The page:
But it's not only the older crowd. The most effective young activist in Wukan is probably a 20 year old surnamed Zhang, the village's videographer. He spent two years at a vocational school in a nearby city where he taught himself to use a video camera, with the goal of becoming an independent filmmaker. When protests started in September, he returned with his camera. Zhang's footage of police violence and his friend's eye-catching protest banners distributed to journalists on compact discs and posted on Chinese microblogs brought Wukan to the world's attention.
While the Wukan movement made global headlines, local news was suppressed by Chinese government censors. Some Chinese netizens, however, have still found ways to spread news from Wukan around the country, using different Chinese characters for the village's name. Some posts were forwarded thousands of times before being deleted by censors.
Despite government warnings and increased surveillance on dissidents during this last week, more than a dozen activists made their way through police checkpoints and into the village, sneaking in on side roads and helped by sympathizers from other villages. Some of them had earlier this year participated in the still ongoing campaign against the house arrest of the blind legal activist Chen Guangcheng and his family, a cause célèbre most recently taken up by film star Christian Bale. Veteran activists tweeted about the scene to the outside world, offering advice to the villagers.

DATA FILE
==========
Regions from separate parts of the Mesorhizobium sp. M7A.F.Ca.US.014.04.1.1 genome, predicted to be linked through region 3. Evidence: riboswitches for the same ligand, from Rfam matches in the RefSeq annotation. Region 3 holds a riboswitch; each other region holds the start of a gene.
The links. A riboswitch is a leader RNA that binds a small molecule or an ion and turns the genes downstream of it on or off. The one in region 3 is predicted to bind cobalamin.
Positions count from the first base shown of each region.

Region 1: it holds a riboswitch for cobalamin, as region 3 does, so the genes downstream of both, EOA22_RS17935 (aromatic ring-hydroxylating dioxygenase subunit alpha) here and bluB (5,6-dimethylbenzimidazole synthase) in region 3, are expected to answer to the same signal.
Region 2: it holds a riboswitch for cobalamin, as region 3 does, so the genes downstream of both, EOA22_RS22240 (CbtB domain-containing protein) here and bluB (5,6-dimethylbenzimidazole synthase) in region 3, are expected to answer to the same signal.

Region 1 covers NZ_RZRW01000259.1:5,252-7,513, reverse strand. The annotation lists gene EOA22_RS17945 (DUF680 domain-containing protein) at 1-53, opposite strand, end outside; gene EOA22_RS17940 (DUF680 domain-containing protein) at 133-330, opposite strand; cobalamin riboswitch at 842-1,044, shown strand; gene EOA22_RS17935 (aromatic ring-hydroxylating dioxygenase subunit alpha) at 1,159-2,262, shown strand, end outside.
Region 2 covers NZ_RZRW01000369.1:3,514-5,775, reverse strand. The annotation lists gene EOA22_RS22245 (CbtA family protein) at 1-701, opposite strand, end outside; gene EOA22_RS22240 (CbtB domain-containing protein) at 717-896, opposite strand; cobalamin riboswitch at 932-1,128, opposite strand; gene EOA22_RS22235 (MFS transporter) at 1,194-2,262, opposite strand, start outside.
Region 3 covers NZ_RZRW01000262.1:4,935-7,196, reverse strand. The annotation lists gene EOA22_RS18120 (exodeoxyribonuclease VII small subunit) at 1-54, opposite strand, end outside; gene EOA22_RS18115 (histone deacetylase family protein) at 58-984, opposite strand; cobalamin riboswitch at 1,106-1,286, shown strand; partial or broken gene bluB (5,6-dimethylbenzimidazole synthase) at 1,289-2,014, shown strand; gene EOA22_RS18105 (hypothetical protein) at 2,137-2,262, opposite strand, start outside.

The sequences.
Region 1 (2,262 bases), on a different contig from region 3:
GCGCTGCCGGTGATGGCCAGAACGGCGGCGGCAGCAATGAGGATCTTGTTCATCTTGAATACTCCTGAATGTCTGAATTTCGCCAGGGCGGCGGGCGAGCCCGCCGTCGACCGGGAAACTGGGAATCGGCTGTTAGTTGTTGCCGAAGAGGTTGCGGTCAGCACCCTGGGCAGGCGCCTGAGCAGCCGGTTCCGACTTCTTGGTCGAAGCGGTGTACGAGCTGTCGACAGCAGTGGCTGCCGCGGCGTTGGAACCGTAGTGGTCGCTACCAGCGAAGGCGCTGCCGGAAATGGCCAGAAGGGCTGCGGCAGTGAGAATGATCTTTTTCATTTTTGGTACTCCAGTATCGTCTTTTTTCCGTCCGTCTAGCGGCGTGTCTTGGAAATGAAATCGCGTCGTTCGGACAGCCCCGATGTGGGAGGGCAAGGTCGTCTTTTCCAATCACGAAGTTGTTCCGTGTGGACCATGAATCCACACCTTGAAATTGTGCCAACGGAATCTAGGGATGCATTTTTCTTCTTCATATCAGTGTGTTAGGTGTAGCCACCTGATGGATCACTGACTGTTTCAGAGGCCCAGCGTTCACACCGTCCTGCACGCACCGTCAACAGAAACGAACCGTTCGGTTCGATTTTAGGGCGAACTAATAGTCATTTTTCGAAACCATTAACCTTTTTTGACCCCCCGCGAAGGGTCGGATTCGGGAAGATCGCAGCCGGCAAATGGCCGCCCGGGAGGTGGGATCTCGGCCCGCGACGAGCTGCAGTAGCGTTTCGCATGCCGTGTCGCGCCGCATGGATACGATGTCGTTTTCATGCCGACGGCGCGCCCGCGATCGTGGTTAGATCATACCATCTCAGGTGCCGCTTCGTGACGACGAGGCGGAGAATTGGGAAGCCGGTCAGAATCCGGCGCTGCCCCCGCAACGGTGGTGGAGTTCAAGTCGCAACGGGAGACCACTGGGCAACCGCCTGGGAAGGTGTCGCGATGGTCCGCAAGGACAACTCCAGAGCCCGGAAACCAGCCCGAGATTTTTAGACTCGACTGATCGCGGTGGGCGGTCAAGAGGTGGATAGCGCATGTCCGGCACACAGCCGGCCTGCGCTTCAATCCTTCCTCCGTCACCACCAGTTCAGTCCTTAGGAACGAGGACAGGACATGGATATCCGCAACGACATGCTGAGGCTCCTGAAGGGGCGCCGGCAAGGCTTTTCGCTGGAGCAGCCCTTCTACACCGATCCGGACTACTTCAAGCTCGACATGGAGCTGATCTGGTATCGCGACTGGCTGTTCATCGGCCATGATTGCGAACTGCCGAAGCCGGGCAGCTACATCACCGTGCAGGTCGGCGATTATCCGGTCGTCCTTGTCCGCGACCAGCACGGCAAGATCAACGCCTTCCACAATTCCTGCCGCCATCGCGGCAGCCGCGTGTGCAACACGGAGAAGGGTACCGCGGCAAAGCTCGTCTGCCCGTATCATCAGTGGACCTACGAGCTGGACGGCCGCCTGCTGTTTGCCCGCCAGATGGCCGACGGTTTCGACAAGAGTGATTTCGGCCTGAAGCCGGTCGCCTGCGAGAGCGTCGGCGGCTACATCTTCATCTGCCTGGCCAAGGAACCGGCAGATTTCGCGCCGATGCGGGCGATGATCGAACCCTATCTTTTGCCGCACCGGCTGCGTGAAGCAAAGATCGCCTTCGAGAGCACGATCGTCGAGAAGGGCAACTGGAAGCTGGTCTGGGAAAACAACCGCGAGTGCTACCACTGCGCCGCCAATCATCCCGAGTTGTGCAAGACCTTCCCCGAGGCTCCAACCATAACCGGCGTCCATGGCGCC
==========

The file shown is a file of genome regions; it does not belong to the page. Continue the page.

Still, there were tensions between the two groups: Dissidents wanted to make this protest the start of a wider movement for broader social change across China, while most Wukanese stressed that they only wanted resolution of their local issues, and that they maintained trust in the Communist Party. Surprisingly, even though Wukan's leaders called for an end to the protest and the roads around the city have been opened, the village still enjoys autonomy. Whether this is the start of a softer approach by the Chinese government to rural unrest, or just a way to quiet things in Wukan until the media loses interest, remains to be seen.
Zheng Yanxiong, a mid-ranking official, best captured the mood in a speech that went viral over the Chinese Internet. Zheng reproached Wukan for seeking help from the foreign media instead of the government, and dismissed claims of police violence as false. In a moment of probably unintentional honesty, he said: "As villagers get smarter, they become harder to manage." If this intelligence spreads it could be difficult indeed.